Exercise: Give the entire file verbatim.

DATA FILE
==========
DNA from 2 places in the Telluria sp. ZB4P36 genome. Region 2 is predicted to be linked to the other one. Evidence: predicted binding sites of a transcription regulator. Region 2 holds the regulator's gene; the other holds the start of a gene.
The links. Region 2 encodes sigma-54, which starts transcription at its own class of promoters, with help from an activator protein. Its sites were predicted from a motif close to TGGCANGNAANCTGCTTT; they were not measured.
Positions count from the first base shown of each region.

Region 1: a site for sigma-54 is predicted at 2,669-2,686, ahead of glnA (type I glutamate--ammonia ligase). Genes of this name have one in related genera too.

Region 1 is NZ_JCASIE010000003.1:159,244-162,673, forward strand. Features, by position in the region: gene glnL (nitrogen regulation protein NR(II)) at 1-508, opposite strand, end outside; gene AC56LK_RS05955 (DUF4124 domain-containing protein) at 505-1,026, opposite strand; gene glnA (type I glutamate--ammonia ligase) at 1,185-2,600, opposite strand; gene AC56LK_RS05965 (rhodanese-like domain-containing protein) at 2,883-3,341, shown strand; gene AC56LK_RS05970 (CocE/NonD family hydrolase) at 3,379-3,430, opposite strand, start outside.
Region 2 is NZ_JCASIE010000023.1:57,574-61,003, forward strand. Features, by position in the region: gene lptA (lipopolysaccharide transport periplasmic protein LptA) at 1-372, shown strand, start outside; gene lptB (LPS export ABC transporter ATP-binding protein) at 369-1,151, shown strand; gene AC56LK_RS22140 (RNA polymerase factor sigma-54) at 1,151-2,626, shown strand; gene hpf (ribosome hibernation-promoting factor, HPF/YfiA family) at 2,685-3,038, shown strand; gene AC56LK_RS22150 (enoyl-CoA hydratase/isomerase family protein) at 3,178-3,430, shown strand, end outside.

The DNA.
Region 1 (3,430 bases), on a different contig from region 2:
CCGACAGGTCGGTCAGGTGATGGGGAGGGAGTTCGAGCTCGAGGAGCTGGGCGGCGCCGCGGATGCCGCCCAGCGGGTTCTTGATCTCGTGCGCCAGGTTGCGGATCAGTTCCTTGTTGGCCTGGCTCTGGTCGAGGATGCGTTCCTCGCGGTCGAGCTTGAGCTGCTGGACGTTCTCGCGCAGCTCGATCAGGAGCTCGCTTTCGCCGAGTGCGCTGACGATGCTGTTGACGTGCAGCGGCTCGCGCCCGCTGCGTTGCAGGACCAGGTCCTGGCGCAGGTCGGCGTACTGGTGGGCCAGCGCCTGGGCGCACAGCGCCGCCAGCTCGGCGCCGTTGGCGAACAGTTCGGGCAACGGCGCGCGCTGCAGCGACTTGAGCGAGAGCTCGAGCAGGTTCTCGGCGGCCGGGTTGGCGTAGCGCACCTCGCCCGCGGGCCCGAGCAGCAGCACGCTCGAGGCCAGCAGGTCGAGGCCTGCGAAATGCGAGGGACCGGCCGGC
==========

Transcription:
DNA from 2 places in the Telluria sp. ZB4P36 genome. Region 2 is predicted to be linked to the other one. Evidence: predicted binding sites of a transcription regulator. Region 2 holds the regulator's gene; the other holds the start of a gene.
The links. Region 2 encodes sigma-54, which starts transcription at its own class of promoters, with help from an activator protein. Its sites were predicted from a motif close to TGGCANGNAANCTGCTTT; they were not measured.
Positions count from the first base shown of each region.

Region 1: a site for sigma-54 is predicted at 2,669-2,686, ahead of glnA (type I glutamate--ammonia ligase). Genes of this name have one in related genera too.

Region 1 is NZ_JCASIE010000003.1:159,244-162,673, forward strand. Features, by position in the region: gene glnL (nitrogen regulation protein NR(II)) at 1-508, opposite strand, end outside; gene AC56LK_RS05955 (DUF4124 domain-containing protein) at 505-1,026, opposite strand; gene glnA (type I glutamate--ammonia ligase) at 1,185-2,600, opposite strand; gene AC56LK_RS05965 (rhodanese-like domain-containing protein) at 2,883-3,341, shown strand; gene AC56LK_RS05970 (CocE/NonD family hydrolase) at 3,379-3,430, opposite strand, start outside.
Region 2 is NZ_JCASIE010000023.1:57,574-61,003, forward strand. Features, by position in the region: gene lptA (lipopolysaccharide transport periplasmic protein LptA) at 1-372, shown strand, start outside; gene lptB (LPS export ABC transporter ATP-binding protein) at 369-1,151, shown strand; gene AC56LK_RS22140 (RNA polymerase factor sigma-54) at 1,151-2,626, shown strand; gene hpf (ribosome hibernation-promoting factor, HPF/YfiA family) at 2,685-3,038, shown strand; gene AC56LK_RS22150 (enoyl-CoA hydratase/isomerase family protein) at 3,178-3,430, shown strand, end outside.

The DNA.
Region 1 (3,430 bases), on a different contig from region 2:
CCGACAGGTCGGTCAGGTGATGGGGAGGGAGTTCGAGCTCGAGGAGCTGGGCGGCGCCGCGGATGCCGCCCAGCGGGTTCTTGATCTCGTGCGCCAGGTTGCGGATCAGTTCCTTGTTGGCCTGGCTCTGGTCGAGGATGCGTTCCTCGCGGTCGAGCTTGAGCTGCTGGACGTTCTCGCGCAGCTCGATCAGGAGCTCGCTTTCGCCGAGTGCGCTGACGATGCTGTTGACGTGCAGCGGCTCGCGCCCGCTGCGTTGCAGGACCAGGTCCTGGCGCAGGTCGGCGTACTGGTGGGCCAGCGCCTGGGCGCACAGCGCCGCCAGCTCGGCGCCGTTGGCGAACAGTTCGGGCAACGGCGCGCGCTGCAGCGACTTGAGCGAGAGCTCGAGCAGGTTCTCGGCGGCCGGGTTGGCGTAGCGCACCTCGCCCGCGGGCCCGAGCAGCAGCACGCTCGAGGCCAGCAGGTCGAGGCCTGCGAAATGCGAGGGACCGGCCGGC